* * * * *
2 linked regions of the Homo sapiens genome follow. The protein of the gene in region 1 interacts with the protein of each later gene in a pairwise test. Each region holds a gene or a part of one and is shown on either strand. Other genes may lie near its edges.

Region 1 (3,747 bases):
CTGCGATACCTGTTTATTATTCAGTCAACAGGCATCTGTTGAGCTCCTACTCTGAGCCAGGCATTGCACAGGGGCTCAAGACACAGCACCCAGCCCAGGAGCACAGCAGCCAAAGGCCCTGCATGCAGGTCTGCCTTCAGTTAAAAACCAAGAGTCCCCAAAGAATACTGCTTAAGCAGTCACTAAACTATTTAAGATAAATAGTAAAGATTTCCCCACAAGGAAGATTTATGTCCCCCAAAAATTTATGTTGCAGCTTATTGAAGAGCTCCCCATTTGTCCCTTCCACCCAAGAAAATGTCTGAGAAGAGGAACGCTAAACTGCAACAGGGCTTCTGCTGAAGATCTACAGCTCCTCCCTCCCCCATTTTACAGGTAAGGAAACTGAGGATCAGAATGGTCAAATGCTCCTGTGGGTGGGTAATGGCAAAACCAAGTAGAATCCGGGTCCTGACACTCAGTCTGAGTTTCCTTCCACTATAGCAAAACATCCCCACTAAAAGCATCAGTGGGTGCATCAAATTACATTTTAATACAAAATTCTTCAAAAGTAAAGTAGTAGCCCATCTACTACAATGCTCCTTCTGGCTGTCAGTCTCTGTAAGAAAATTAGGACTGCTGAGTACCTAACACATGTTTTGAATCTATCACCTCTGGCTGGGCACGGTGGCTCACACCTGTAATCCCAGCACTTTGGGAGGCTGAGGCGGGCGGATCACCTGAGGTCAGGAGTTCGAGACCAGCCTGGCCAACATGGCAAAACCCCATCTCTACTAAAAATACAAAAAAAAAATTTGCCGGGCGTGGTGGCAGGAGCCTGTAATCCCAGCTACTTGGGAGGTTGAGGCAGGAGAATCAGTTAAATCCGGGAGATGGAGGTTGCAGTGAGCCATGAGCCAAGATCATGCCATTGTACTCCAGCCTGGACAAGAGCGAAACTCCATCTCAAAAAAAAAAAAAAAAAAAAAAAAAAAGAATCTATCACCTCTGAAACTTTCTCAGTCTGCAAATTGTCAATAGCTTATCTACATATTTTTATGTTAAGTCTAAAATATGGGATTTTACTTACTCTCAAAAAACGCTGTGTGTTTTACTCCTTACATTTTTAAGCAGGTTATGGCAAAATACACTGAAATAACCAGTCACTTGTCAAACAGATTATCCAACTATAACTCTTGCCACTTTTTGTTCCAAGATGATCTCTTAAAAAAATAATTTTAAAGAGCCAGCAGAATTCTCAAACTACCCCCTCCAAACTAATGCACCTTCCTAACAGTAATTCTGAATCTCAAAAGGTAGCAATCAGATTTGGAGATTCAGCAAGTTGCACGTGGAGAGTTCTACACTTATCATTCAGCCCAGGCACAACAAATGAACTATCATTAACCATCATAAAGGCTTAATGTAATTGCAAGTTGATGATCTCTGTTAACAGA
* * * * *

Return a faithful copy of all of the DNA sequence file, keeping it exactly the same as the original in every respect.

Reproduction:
2 linked regions of the Homo sapiens genome follow. The protein of the gene in region 1 interacts with the protein of each later gene in a pairwise test. Each region holds a gene or a part of one and is shown on either strand. Other genes may lie near its edges.

Region 1 (3,747 bases):
CTGCGATACCTGTTTATTATTCAGTCAACAGGCATCTGTTGAGCTCCTACTCTGAGCCAGGCATTGCACAGGGGCTCAAGACACAGCACCCAGCCCAGGAGCACAGCAGCCAAAGGCCCTGCATGCAGGTCTGCCTTCAGTTAAAAACCAAGAGTCCCCAAAGAATACTGCTTAAGCAGTCACTAAACTATTTAAGATAAATAGTAAAGATTTCCCCACAAGGAAGATTTATGTCCCCCAAAAATTTATGTTGCAGCTTATTGAAGAGCTCCCCATTTGTCCCTTCCACCCAAGAAAATGTCTGAGAAGAGGAACGCTAAACTGCAACAGGGCTTCTGCTGAAGATCTACAGCTCCTCCCTCCCCCATTTTACAGGTAAGGAAACTGAGGATCAGAATGGTCAAATGCTCCTGTGGGTGGGTAATGGCAAAACCAAGTAGAATCCGGGTCCTGACACTCAGTCTGAGTTTCCTTCCACTATAGCAAAACATCCCCACTAAAAGCATCAGTGGGTGCATCAAATTACATTTTAATACAAAATTCTTCAAAAGTAAAGTAGTAGCCCATCTACTACAATGCTCCTTCTGGCTGTCAGTCTCTGTAAGAAAATTAGGACTGCTGAGTACCTAACACATGTTTTGAATCTATCACCTCTGGCTGGGCACGGTGGCTCACACCTGTAATCCCAGCACTTTGGGAGGCTGAGGCGGGCGGATCACCTGAGGTCAGGAGTTCGAGACCAGCCTGGCCAACATGGCAAAACCCCATCTCTACTAAAAATACAAAAAAAAAATTTGCCGGGCGTGGTGGCAGGAGCCTGTAATCCCAGCTACTTGGGAGGTTGAGGCAGGAGAATCAGTTAAATCCGGGAGATGGAGGTTGCAGTGAGCCATGAGCCAAGATCATGCCATTGTACTCCAGCCTGGACAAGAGCGAAACTCCATCTCAAAAAAAAAAAAAAAAAAAAAAAAAAAGAATCTATCACCTCTGAAACTTTCTCAGTCTGCAAATTGTCAATAGCTTATCTACATATTTTTATGTTAAGTCTAAAATATGGGATTTTACTTACTCTCAAAAAACGCTGTGTGTTTTACTCCTTACATTTTTAAGCAGGTTATGGCAAAATACACTGAAATAACCAGTCACTTGTCAAACAGATTATCCAACTATAACTCTTGCCACTTTTTGTTCCAAGATGATCTCTTAAAAAAATAATTTTAAAGAGCCAGCAGAATTCTCAAACTACCCCCTCCAAACTAATGCACCTTCCTAACAGTAATTCTGAATCTCAAAAGGTAGCAATCAGATTTGGAGATTCAGCAAGTTGCACGTGGAGAGTTCTACACTTATCATTCAGCCCAGGCACAACAAATGAACTATCATTAACCATCATAAAGGCTTAATGTAATTGCAAGTTGATGATCTCTGTTAACAGA